Greatest failure? I would say, probably, in the White House it would be the inability to reduce the size and cost of government more than we were able to. One year, for example, we reduced the total non-defense employees by 75,000 by having a chart at every Cabinet meeting showing how many had been reduced, mostly through attrition, retirements and other vacancies in each department. But I would say it was hard to maintain that kind of thing because other crises kept crowding out some of the management-type activities. What we did do was slow the growth of the federal government, but we didn’t make an awful lot of progress in actually reducing it.
Henry Kissinger said that high office consumes intellectual capital; it doesn’t create it. Did you find that to be true? Did you locate new sources of intellectual capital?
One of the things we did in the Justice Department was we worried about people getting captured by the inbox. Some people say the urgent overcomes the important, so we developed a series of seminars and research programs for our top leadership there. We would bring in people from the outside. In the White House, we did the same thing: brought in people on communications issues, brought in people from the advertising community. So I don’t think that high office necessarily stifles the development of intellectual capital.
High office is often said to induce a “bunker mentality.” Where did you turn for constructive criticism of your work? Think tanks? The media?
I think you have to avoid the bunker mentality, and we did turn to think tanks. That’s how I got to Heritage, the close relationship I had from working with them while I was in government. We brought in Ed Feulner, for example, who was then the president of The Heritage Foundation, on a 90-day contract into the White House just to look at things we were doing and make recommendations during our first year there.
So we had regular contact with a lot of people on the outside, but it is easy to get that bunker mentality, particularly when there’s some crisis. I think that the supreme example of that was the Nixon Administration in regard to, first, the war and, second, Watergate.
In what ways are conservative principles distinctively conservative as opposed to simply pragmatic?
I know from my standpoint, conservative principles also make common sense, so they are pragmatic. Sometimes, it would not be pragmatic to be so conservative that you would, as Ronald Reagan used to say, go off the cliff with full flags flying as opposed to saying we can only go so far; we can only get this much. As he used to say, “Well, I’ll take half a loaf. That’s all I can get now, then I’ll go back and try and get the rest.”
Do you think we’re facing that problem now, where some members of the Republican Party want everything and are willing to risk everything to get everything?
I see more that the Republican leadership in the House, for example, is almost too eager to get a deal, and I thought they did a very poor job of making their first offer, which should’ve been the last. I think that right now, both the President’s victory in the election and the constant drumbeat of the press are causing them to be in some ways unrealistically weak in their negotiating posture.
I think if you don’t operate on the basis of principles, then it seems to me you’re just wandering all over the place and you respond to what happens to be in the newspapers today or what your opponents are saying. You have to have some sort of principled framework for what you’re doing; otherwise, you might as well let the other side dictate what’s going to happen.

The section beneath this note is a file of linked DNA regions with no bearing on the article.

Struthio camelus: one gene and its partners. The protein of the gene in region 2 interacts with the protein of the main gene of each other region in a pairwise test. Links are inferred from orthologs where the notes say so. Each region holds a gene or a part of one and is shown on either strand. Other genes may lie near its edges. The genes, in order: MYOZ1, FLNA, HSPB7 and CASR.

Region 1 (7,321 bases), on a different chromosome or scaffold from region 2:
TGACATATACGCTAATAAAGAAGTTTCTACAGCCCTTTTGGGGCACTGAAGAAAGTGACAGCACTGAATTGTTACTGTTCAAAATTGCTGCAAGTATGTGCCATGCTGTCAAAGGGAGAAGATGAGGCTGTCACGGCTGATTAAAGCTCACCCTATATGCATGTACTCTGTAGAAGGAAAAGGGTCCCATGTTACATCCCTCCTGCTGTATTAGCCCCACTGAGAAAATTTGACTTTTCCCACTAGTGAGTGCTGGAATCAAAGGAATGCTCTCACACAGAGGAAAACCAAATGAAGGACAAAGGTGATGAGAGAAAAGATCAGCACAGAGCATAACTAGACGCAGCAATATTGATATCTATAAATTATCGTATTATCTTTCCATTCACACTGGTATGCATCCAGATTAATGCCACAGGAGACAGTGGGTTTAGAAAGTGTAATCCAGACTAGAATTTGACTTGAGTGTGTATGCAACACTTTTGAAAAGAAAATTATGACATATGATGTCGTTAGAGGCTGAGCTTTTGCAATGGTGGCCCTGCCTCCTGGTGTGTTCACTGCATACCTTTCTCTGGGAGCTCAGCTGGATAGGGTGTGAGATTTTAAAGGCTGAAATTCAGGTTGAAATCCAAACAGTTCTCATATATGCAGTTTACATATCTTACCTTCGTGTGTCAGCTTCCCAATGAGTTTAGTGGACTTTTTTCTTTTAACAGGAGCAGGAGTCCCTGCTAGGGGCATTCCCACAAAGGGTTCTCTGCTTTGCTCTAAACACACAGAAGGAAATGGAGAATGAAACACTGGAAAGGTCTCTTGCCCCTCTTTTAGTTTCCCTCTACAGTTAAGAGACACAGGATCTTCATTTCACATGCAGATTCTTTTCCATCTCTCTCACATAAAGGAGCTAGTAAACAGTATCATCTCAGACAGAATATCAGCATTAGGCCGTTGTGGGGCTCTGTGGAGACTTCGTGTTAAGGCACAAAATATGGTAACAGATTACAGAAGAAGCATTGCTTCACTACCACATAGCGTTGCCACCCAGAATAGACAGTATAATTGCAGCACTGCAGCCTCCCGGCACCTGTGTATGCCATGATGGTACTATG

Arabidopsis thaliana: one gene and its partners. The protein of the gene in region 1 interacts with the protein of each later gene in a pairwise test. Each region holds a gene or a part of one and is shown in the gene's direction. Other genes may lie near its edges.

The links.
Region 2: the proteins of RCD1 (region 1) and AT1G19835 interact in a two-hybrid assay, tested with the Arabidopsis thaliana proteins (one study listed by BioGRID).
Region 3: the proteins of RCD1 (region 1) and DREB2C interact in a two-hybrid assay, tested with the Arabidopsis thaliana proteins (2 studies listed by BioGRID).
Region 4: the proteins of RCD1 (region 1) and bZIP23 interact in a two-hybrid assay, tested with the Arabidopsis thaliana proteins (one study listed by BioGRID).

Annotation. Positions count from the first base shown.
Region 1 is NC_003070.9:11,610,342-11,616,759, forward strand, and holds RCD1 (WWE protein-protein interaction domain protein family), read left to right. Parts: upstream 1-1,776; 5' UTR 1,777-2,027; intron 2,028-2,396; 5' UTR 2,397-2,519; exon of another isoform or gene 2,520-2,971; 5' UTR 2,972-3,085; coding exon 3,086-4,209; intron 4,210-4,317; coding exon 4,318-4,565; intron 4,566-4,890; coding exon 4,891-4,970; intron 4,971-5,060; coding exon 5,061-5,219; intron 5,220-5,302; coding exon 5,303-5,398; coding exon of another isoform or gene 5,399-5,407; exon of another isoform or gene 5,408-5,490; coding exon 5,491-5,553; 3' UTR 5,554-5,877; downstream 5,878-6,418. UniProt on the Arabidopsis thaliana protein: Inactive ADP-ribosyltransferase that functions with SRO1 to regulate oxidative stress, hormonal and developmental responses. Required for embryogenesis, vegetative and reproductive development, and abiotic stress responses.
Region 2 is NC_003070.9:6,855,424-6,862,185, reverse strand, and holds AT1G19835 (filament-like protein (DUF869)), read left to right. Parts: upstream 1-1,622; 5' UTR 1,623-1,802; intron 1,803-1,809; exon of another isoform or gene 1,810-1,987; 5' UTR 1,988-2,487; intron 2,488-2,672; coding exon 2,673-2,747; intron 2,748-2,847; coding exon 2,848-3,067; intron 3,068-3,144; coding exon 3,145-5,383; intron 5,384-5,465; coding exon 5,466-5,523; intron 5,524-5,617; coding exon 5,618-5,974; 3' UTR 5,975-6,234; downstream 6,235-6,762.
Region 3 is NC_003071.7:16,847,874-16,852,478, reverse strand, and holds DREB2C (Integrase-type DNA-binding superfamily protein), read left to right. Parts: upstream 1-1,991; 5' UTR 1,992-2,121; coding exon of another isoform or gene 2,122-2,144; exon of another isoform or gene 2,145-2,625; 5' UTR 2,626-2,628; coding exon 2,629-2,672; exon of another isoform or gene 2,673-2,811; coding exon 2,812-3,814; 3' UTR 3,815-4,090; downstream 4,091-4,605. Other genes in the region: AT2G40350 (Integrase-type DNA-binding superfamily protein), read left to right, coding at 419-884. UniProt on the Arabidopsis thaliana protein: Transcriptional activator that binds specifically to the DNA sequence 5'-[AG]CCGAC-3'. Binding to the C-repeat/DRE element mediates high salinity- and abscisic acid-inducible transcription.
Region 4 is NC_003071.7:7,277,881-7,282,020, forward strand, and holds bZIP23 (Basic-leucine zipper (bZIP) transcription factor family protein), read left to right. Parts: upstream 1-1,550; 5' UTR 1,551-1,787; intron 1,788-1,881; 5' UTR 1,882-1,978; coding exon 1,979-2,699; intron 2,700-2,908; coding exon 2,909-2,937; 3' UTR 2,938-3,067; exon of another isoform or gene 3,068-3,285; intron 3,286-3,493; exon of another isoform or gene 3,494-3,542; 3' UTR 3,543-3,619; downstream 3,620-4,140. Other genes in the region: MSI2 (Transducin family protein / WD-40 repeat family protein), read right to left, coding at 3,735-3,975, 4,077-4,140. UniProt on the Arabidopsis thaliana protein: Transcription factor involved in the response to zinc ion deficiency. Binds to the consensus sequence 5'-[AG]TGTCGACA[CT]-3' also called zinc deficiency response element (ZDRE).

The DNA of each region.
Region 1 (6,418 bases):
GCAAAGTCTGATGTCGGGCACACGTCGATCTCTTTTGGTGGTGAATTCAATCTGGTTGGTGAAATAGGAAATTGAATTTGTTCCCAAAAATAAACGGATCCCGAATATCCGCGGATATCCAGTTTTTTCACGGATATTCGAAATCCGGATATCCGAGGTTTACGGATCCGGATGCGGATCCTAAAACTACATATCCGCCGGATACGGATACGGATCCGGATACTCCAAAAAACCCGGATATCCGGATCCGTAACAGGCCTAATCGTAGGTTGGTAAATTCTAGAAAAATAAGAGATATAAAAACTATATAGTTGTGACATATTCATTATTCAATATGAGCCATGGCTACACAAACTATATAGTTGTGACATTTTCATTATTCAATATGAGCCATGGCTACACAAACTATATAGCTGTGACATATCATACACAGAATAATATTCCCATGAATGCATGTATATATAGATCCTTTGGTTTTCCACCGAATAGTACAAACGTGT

On the other hand, there is such a thing as being too ideological, and the question is where does ideology stop and principle start? Ideology is what you call the other guy’s principles. There are some people who wouldn’t change under any circumstances, who wouldn’t compromise on any issue. There’s a difference between compromising on principles and compromising on particular issues. There are some people who are so rigid they would take a defeat unnecessarily rather than having some sort of reasonable compromise. So you have to make the decision: At what point would it be giving up a principle as opposed to compromising on an issue?
Are there any general lessons you would have on where to draw that line, when you’re going too far in compromise, or is it something that is just so wound up with the particulars of a situation that you can’t offer a general rule?
It’s hard to say. For example, I would say an area where it would be very difficult to compromise would be—for a conservative—to accept Congress ceding to the President the power to borrow money, as he suggested. That would be a violation of a constitutional principle. Ronald Reagan for example, in 1982 did agree to a compromise to raise taxes, a compromise that was three dollars of reduced spending for every dollar of taxes. The lesson learned there was that you got the dollar of tax increase and you didn’t get any of the spending reductions.
How do you know when you’re being too idealistic or not enough? In your career, how did you go about identifying the middle ground that made sense? What advice would you give to other people looking for that middle ground that’s so hard to define?
I guess the main thing is trying to get as much information as possible and not being unwilling to entertain almost any option. If you exclude an option, it ought to be so far out from your principles that it’s pretty clear to everyone in the room. Ronald Reagan was always willing to consider any option. Even though he might discard it, at least he’d take a look at it. That was his way of dealing with Gorbachev as well.
So I think, on the one hand, if you won’t even consider something or take a look at it, I think that’s being unduly idealistic or in some ways just plain stupid not to at least consider something to see if it might be worthwhile looking at. On the other hand, if you have no principles or you’re willing to compromise on really basic principles, then I think you’re allowing pragmatism sometimes to overcome good sense.